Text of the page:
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Red Yeast Rice

Red yeast rice is a traditional Chinese medicine that has been purported to lower cholesterol. Several types of the extract are sold as supplements.

Red yeast rice may be appealing because it's "natural," but you need to be careful. Experts have not studied it extensively. The ideal dosing and long-term safety are unclear. It could be dangerous for some people. And because the ingredients of different brands of red yeast rice extract might vary so much, it's hard to make firm statements about its effectiveness or safety.

What Is Red Yeast Rice?

Red yeast rice is a substance that's extracted from rice that's been fermented with a type of yeast called Monascus purpureus. It's been used in China and other Asian countries for centuries as a traditional medicine. It's also used as a food coloring, additive, and preservative.

Red yeast rice naturally contains several ingredients that may help control cholesterol levels. These include a number of monacolins, most importantly monacolin K. It also contains sterols, isoflavones, and monounsaturated fatty acids, or "healthy fats."

Is Red Yeast Rice a Drug or a Supplement?

Confusingly, the answer is both. One of the most important ingredients in red yeast rice is monacolin K. It's also known as lovastatin, the active ingredient in the prescription drug Mevacor.

So on one hand, red yeast rice is a traditional remedy that helps lower cholesterol. On the other, the pharmaceutical manufacturer of Mevacor argues that it owns the rights to the ingredient lovastatin.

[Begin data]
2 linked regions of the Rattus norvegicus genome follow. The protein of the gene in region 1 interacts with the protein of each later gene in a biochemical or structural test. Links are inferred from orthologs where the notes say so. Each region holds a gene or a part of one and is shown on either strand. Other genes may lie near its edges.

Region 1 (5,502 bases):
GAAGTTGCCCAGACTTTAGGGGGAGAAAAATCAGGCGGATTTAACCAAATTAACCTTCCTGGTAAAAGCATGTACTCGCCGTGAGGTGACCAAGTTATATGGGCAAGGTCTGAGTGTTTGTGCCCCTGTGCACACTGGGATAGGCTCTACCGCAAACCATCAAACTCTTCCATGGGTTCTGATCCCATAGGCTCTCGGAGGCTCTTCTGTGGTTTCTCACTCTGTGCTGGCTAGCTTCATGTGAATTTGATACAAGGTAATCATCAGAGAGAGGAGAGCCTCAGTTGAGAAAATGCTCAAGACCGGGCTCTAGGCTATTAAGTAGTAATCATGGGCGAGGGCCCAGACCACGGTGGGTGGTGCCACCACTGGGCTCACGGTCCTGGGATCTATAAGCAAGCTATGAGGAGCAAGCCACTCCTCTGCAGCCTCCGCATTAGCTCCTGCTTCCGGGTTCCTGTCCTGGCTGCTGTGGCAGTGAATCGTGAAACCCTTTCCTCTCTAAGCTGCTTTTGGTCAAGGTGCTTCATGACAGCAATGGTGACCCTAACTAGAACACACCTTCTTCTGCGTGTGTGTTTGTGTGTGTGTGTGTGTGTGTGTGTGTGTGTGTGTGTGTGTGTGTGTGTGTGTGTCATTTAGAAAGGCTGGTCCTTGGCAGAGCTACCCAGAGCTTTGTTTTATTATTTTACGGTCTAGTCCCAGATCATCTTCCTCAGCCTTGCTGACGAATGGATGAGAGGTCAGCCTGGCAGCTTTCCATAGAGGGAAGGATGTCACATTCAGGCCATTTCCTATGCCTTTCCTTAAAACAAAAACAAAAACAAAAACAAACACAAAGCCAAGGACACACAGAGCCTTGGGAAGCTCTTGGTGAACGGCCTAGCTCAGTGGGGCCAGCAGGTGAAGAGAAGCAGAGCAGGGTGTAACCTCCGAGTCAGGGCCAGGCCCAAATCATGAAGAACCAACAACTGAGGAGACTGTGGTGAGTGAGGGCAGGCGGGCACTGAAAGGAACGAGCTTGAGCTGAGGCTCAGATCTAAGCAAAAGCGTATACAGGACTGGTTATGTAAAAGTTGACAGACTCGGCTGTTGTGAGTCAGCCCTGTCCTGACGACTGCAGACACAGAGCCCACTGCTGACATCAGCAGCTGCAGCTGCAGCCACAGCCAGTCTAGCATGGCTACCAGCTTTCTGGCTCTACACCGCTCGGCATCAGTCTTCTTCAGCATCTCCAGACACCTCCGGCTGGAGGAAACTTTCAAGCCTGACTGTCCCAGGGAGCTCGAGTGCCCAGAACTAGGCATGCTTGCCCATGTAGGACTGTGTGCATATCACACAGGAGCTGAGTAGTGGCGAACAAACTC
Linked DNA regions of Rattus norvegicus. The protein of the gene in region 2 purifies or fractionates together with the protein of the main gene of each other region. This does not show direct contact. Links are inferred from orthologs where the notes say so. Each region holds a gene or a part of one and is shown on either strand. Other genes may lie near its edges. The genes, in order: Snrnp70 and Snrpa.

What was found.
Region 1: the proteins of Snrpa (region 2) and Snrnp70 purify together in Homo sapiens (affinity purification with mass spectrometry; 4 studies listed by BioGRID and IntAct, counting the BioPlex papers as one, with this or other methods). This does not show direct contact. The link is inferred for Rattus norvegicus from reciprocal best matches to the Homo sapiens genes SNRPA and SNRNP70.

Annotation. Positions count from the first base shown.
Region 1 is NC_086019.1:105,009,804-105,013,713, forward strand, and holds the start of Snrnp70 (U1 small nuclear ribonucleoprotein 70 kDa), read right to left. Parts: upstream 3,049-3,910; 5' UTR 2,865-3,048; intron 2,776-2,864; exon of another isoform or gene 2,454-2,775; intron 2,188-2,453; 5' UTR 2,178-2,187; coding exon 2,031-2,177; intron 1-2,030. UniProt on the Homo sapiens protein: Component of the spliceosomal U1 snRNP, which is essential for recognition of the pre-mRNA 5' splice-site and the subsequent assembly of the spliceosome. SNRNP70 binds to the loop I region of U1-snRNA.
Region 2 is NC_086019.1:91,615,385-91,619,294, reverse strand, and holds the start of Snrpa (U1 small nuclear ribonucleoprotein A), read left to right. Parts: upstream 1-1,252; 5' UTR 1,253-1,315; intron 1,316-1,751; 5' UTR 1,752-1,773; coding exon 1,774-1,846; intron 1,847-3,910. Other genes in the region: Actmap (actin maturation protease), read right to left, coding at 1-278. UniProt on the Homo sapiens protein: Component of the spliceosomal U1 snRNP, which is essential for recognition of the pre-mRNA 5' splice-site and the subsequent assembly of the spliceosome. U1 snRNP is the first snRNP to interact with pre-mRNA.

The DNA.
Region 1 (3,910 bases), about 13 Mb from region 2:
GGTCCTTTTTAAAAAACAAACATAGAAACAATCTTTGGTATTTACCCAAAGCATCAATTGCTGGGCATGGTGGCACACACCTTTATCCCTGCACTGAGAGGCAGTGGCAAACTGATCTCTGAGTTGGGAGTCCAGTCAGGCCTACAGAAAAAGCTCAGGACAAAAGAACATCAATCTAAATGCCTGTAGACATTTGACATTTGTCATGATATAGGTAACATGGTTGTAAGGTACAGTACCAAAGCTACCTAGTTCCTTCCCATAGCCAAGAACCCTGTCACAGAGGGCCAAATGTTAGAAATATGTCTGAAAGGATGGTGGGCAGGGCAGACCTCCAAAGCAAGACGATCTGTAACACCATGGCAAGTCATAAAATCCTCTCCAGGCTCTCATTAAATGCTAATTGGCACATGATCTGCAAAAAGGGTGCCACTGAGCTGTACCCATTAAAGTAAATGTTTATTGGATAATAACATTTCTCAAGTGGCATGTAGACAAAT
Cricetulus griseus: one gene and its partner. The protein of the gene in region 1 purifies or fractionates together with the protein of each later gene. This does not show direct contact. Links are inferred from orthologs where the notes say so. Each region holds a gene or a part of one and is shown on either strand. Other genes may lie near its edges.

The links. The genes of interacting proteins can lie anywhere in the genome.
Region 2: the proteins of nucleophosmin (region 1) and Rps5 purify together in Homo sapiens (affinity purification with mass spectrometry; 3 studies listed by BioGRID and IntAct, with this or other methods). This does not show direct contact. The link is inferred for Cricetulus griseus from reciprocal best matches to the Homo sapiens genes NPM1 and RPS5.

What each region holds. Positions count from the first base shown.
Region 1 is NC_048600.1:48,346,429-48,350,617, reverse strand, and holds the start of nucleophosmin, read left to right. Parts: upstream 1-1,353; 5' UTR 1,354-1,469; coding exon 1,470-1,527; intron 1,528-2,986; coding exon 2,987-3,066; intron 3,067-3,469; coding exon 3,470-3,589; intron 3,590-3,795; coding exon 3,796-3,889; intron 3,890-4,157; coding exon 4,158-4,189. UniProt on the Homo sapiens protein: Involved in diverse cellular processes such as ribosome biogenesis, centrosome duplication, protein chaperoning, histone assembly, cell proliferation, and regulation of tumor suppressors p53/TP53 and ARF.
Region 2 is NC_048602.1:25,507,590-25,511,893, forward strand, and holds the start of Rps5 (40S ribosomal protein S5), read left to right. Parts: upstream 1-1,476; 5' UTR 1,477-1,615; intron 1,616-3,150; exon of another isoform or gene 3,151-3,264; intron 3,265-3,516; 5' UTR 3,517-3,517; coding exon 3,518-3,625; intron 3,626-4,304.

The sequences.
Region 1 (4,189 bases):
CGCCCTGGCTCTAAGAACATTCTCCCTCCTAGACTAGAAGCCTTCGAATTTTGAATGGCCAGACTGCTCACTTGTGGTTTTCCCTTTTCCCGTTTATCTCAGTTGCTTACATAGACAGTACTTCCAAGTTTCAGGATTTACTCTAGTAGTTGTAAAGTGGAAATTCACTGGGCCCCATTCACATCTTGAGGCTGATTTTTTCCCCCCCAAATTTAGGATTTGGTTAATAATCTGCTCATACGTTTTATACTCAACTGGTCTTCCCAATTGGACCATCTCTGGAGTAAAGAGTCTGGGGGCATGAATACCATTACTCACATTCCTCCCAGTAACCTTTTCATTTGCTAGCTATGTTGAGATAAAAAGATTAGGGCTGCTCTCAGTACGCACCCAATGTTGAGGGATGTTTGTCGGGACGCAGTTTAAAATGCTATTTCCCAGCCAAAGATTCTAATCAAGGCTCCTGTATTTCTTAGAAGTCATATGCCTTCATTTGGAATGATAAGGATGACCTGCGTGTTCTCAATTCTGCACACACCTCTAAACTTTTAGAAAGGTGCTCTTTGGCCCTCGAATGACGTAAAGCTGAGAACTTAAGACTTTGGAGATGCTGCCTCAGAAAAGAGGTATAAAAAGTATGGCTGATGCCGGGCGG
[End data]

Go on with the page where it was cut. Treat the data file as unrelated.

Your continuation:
This confusion extends to how the supplement is sold in the U.S. Because red yeast rice contains a substance classified as a prescription drug, the FDA has attempted to control its sale. In 2007, the FDA asked that three red yeast rice products -- Cholestrix by Sunburst Organics and two red yeast rice formulations by Swanson Healthcare Products (Red Yeast Rice and Red Yeast Rice/Policosonal Complex) -- be withdrawn from the market because they contained lovastatin. The FDA cited a risk of severe muscle problems that could lead to kidney disease.

Despite the FDA's attempts, many people in the U.S. still manage to get similar red yeast rice extracts from other countries or the Internet.

How Well Does Red Yeast Rice Lower Cholesterol?

Studies have shown that red yeast rice can significantly lower levels of total cholesterol and specifically LDL, or "bad" cholesterol. One showed that taking 2.4 grams per day of red yeast rice reduced LDL levels by 22% and total cholesterol by 16% in 12 weeks. Another study showed that taking 1.2 grams per day lowered LDL levels by 26% in just eight weeks.

However, the studies of red yeast rice have so far been fairly small and didn't last long enough to reveal the long-term effects.

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Your total cholesterol level is Borderline High, but fortunately your level of "bad" LDL cholesterol is near optimal. This could mean you have a high level of high-density lipoprotein, or "good" HDL cholesterol, which protects against heart disease. Or you could have other non-measured increases in LDL-like particles that can increase heart disease. Your LDL level also could be optimal if you are taking a statin medication. Please check with your doctor to get your complete lipid profile and see if you may need additional treatment. In the meantime, find more information on WebMD's Cholesterol Health Center.